Halley says an implementation committee comprising members from all parties was set up last December and it has agreed to have an implementation plan in place within six months. This is progressing well, with many actions already agreed to and some, implemented.
To prevent illegal entry into the forest reserve, the team will improve boundary security. Kugan says forestry and plantation staff are jointly patrolling the reserve boundary, and improving communication channels between plantation companies and the authorities to enable swift action whenever there are encroachers.
The four companies will develop plans to deal with human-wildlife conflict – such as when elephants enter the plantation and destroy crops. They will also improve their environmental management plans. “There are issues that they need to deal with, such as human-wildlife conflict, understanding, protecting and managing the biodiversity on their plantations better and reinstating or protecting riparian areas. Some companies have systems in place for this but there is no doubt for many companies, there is room for improvement,” says Halley.
The companies are also encouraged to go for certification schemes (for sustainable palm oil production) and they would be assisted in this area by both Forestry and Wildlife Departments. Plantation workers and villagers from nearby Kampung Balat will be roped in as honorary wildlife wardens and forest rangers. They will be given training to equip them with the skills and know-how to become wildlife champions, so that they are able to support governmental agencies in wildlife management and protection.
Another component is the education and outreach programmes. “We believe that it is important for staff and communities to understand what Malua Biobank is trying to achieve and why it is necessary to protect wildlife and rainforest and how people, including children on the plantations, can be involved in this. We give talks at the plantations but eventually, we want to develop an environmental education strategy that can be more broadly rolled out,” says Halley.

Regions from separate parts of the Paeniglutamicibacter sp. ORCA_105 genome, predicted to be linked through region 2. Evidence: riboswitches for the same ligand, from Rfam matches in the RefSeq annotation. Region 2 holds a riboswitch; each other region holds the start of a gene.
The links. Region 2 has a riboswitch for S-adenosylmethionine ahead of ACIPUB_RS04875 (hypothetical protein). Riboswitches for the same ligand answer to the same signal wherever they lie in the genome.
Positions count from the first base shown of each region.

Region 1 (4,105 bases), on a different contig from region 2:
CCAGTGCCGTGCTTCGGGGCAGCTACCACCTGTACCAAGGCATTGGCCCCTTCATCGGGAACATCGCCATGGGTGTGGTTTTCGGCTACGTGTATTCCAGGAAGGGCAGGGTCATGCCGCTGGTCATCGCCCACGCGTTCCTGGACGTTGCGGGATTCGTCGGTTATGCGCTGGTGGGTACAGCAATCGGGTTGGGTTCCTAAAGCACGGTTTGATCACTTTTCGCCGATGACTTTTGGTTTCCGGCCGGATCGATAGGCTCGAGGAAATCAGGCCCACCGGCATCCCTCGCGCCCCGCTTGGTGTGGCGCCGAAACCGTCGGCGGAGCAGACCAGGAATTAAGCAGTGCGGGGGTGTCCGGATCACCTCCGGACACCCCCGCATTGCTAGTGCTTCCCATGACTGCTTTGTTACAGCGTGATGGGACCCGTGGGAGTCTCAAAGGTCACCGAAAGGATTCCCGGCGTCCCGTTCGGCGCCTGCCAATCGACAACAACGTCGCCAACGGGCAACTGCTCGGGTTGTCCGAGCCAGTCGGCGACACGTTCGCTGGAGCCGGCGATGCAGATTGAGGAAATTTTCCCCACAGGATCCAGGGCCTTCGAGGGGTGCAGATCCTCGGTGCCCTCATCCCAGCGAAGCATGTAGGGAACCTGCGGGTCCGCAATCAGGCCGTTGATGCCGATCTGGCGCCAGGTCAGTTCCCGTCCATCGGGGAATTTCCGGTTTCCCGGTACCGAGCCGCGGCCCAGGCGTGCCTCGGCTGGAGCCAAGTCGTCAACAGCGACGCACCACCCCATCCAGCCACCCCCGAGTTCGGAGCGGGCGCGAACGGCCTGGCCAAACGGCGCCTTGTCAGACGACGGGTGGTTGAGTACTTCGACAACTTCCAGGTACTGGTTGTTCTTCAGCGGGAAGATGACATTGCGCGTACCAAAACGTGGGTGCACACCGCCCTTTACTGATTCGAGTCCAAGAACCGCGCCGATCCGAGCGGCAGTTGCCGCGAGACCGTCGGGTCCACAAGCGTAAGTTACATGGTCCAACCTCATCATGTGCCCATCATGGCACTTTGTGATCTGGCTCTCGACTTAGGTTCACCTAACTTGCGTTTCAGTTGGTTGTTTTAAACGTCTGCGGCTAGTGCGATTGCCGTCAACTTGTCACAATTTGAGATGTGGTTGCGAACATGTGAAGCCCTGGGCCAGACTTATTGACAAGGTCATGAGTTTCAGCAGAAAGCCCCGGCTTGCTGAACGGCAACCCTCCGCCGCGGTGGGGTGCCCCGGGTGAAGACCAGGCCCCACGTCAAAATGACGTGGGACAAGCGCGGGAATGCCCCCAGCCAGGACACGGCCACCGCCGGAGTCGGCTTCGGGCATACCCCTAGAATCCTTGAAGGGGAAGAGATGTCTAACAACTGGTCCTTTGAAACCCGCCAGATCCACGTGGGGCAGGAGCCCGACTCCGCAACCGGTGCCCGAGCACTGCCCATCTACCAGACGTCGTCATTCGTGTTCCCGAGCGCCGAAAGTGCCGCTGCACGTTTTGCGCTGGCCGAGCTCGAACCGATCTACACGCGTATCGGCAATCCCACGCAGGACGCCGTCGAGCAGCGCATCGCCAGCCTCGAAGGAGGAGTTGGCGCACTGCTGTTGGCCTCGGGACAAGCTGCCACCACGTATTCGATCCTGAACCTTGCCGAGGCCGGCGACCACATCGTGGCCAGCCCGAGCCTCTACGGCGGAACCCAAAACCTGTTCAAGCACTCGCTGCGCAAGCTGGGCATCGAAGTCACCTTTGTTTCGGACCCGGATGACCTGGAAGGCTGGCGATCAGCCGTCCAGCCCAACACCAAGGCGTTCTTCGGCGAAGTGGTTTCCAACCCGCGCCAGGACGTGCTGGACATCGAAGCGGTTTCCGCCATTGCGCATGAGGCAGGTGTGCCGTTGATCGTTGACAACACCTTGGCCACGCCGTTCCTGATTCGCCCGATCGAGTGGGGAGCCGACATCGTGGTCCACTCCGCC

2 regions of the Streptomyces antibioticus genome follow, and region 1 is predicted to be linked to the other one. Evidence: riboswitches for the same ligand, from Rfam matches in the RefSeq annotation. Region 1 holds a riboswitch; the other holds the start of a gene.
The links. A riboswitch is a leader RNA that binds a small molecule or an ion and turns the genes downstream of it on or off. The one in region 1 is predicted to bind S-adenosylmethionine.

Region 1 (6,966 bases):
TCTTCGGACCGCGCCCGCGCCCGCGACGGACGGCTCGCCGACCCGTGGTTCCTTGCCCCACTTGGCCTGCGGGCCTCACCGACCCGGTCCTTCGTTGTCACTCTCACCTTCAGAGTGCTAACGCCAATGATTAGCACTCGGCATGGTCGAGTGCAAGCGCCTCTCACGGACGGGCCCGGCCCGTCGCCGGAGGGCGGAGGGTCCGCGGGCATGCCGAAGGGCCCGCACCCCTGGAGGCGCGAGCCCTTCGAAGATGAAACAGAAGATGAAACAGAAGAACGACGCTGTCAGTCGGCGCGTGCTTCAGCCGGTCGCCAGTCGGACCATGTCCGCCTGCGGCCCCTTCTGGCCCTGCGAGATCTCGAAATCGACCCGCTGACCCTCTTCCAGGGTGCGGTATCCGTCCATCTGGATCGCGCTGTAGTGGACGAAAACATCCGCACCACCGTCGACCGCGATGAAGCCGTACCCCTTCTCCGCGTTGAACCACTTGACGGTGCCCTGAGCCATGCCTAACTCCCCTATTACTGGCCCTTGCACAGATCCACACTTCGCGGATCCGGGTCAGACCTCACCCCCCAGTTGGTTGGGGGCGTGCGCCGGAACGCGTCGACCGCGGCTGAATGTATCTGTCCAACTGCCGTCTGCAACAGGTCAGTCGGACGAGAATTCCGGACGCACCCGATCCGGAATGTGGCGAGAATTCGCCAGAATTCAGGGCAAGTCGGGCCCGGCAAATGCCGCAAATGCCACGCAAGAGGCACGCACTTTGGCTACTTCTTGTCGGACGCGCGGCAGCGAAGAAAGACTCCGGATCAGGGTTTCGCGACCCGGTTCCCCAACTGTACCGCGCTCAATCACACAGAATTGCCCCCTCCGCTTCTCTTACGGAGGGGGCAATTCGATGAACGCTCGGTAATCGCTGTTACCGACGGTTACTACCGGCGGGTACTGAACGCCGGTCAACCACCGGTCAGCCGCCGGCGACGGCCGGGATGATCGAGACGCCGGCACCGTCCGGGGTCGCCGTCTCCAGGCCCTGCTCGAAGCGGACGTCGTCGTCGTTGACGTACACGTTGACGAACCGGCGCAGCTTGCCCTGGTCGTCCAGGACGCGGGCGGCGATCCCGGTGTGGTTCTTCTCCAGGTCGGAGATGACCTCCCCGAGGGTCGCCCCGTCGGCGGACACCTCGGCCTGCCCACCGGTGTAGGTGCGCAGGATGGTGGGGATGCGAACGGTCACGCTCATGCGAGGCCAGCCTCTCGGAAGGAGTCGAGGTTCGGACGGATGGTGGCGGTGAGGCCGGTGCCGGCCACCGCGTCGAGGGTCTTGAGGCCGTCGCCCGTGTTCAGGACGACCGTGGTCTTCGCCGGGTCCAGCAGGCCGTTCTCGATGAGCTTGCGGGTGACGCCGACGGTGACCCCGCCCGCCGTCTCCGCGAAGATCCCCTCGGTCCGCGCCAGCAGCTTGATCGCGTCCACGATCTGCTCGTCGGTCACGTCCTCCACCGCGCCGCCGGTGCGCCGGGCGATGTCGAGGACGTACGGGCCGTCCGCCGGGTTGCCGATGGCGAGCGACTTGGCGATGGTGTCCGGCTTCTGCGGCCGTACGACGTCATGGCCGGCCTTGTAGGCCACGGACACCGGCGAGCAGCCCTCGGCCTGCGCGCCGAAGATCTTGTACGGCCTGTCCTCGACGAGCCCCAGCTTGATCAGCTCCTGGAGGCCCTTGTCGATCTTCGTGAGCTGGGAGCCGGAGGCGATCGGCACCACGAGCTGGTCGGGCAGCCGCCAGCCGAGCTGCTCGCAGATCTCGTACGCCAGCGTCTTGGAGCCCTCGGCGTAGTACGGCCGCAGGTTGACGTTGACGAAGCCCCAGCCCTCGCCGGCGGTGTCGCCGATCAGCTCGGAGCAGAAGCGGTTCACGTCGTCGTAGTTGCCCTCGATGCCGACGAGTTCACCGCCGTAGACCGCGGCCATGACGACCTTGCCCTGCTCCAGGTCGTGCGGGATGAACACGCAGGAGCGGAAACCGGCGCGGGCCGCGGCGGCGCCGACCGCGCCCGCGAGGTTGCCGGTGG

The collaboration with the four oil palm companies will more than help keep Malua secure for its wild inhabitants, for rainforests are valuable for many other reasons: regulating water flow, preventing floods and landslides, and storing large amounts of carbon.
Covering about half the size of Singapore, Malua stores an estimated 15 million tonnes of carbon dioxide equivalent. Its loss means the release of huge amounts of carbon dioxide into the atmosphere, which will contribute to climate change.
The Malua Biobank project is unique and is an example of how a public-private partnership between Sabah Forestry Department and New Forests can work to conserve biodiversity. The agreement is to restore and protect Malua for a period of 50 years, and can be renewed. Funds are obtained through the sale of “biodiversity conservation certificates” to corporations and individuals. Each certificate protects 100sqm of forest and one can buy any number of certificates.
“The purchase of biodiversity certificates from the biobank will allow buyers to support rainforest conservation and greening of the supply chain, whilst generating commercial returns for the investor and government. There are opportunities for local and regional businesses that have benefited from Sabah’s natural wealth to give back and support Sabah’s conservation efforts by purchasing biodiversity conservation certificates from the bank,” says Halley.